Roche provides update on Alzheimer’s Prevention Initiative study evaluating crenezumab in autosomal dominant AD


On 16 June, Roche together with Banner Alzheimer’s Institute, announced top-line results from the Alzheimer’s Prevention Initiative (API) Autosomal Dominant Alzheimer's Disease (ADAD) Colombia Trial. The Phase II API-ADAD study, which has been running for more than a decade, evaluated crenezumab, an investigational medicine, to slow or prevent Alzheimer’s disease (AD) in a population of cognitively unimpaired people who carry a specific genetic mutation which causes early-onset AD. The trial enrolled 252 people who are members of the world’s largest extended family with ADAD in Colombia, with 94% of participants completing the study. Participants were randomised to receive crenezumab or placebo over five to eight years. Results showed that the trial did not meet its co-primary endpoints. Crenezumab did not slow or prevent cognitive decline in people with an inherited form of the disease. In addition, the drug did not show a statistically significant clinical benefit in episodic memory function. No new safety issues were identified.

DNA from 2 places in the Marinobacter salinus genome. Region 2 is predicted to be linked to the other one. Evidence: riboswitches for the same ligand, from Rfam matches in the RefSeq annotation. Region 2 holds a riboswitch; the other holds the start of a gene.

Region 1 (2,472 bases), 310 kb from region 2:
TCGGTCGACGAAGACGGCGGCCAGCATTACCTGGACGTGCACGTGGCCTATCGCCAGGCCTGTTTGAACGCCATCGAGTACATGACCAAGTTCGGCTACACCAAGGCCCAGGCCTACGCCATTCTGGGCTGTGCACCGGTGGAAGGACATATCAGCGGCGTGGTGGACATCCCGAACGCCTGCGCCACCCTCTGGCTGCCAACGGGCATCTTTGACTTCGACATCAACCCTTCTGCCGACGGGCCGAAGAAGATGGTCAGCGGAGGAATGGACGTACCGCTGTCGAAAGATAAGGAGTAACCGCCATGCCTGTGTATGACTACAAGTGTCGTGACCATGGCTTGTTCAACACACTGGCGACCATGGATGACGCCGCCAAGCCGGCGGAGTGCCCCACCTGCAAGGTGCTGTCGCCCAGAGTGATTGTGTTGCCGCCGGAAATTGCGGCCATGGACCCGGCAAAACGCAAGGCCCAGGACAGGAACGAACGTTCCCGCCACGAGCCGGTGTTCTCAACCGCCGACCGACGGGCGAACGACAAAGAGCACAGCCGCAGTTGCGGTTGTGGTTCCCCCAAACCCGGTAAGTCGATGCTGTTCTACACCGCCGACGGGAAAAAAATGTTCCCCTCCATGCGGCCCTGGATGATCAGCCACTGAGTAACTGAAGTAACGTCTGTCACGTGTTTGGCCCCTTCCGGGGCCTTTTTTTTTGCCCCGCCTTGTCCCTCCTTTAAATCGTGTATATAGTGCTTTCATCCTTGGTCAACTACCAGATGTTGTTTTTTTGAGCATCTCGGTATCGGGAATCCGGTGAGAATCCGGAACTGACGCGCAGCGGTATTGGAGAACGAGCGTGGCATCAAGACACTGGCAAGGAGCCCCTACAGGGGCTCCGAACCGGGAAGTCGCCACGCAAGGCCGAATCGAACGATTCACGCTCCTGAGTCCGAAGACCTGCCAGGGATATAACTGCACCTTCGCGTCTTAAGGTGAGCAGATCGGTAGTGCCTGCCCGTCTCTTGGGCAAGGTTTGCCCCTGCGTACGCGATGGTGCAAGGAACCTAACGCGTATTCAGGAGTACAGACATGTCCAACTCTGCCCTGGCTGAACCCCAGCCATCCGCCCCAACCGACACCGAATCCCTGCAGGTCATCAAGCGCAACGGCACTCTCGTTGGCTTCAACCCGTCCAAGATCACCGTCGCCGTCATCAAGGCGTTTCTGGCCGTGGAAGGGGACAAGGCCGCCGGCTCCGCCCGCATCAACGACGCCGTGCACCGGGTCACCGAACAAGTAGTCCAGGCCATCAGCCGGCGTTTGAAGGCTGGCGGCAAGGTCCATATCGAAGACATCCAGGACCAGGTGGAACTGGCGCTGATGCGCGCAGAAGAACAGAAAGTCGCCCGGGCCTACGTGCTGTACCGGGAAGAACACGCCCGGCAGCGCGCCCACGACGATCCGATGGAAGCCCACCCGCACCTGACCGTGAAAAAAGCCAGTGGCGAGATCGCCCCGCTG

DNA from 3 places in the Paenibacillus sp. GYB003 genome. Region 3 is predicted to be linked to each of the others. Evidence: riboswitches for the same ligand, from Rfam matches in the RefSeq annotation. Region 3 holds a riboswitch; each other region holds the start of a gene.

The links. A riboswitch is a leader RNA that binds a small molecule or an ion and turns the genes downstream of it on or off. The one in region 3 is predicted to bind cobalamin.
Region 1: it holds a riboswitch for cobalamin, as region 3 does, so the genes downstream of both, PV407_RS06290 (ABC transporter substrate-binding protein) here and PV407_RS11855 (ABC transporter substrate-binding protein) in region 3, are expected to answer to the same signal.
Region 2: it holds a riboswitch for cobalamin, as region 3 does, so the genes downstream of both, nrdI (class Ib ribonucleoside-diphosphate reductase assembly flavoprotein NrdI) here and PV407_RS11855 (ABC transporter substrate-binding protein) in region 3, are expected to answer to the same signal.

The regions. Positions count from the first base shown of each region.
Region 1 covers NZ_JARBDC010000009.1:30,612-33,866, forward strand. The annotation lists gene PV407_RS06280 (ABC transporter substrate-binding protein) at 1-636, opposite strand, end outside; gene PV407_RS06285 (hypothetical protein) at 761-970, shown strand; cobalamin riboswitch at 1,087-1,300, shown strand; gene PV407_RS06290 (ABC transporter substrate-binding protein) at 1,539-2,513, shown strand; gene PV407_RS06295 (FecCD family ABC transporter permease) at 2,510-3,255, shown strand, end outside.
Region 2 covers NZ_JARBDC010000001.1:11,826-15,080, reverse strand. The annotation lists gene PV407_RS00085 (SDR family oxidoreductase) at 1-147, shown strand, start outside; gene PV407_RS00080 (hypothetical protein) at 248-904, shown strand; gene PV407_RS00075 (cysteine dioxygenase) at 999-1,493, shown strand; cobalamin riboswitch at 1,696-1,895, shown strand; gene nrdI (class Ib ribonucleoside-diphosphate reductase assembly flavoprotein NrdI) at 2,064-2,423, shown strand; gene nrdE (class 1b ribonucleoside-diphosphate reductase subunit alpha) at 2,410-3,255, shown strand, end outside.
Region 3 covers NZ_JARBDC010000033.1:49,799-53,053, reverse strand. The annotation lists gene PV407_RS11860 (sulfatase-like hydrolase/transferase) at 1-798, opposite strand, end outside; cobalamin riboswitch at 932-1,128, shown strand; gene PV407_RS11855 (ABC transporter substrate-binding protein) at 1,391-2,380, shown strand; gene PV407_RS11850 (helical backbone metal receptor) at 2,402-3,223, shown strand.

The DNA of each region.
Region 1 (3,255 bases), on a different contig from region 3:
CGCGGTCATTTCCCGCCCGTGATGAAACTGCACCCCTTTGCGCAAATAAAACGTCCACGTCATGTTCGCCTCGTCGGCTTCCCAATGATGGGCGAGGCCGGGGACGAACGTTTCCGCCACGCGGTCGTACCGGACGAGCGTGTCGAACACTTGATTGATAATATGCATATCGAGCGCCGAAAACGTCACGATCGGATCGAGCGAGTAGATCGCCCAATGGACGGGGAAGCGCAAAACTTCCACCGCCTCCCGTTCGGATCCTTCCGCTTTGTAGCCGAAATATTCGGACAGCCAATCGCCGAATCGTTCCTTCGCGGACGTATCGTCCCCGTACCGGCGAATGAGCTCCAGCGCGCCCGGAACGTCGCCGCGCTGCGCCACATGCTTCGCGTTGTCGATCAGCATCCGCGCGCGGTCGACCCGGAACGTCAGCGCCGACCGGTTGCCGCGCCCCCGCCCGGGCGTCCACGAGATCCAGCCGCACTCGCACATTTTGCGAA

Further analyses of data are ongoing. Initial data will be presented at the upcoming Alzheimer's Association International Conference (AAIC) on August, 2. Roche discontinued two phase III trials of crenezumab in people with early AD in 2019 based on the results from a pre-planned interim analysis. Within its AD pipeline, Roche is also evaluating gantenerumab in autosomal dominant AD, as well as for preventing sporadic AD and treating early AD in late-stage clinical trials. Results from the phase III GRADUATE studies of gantenerumab in early AD are expected in Q4 2022.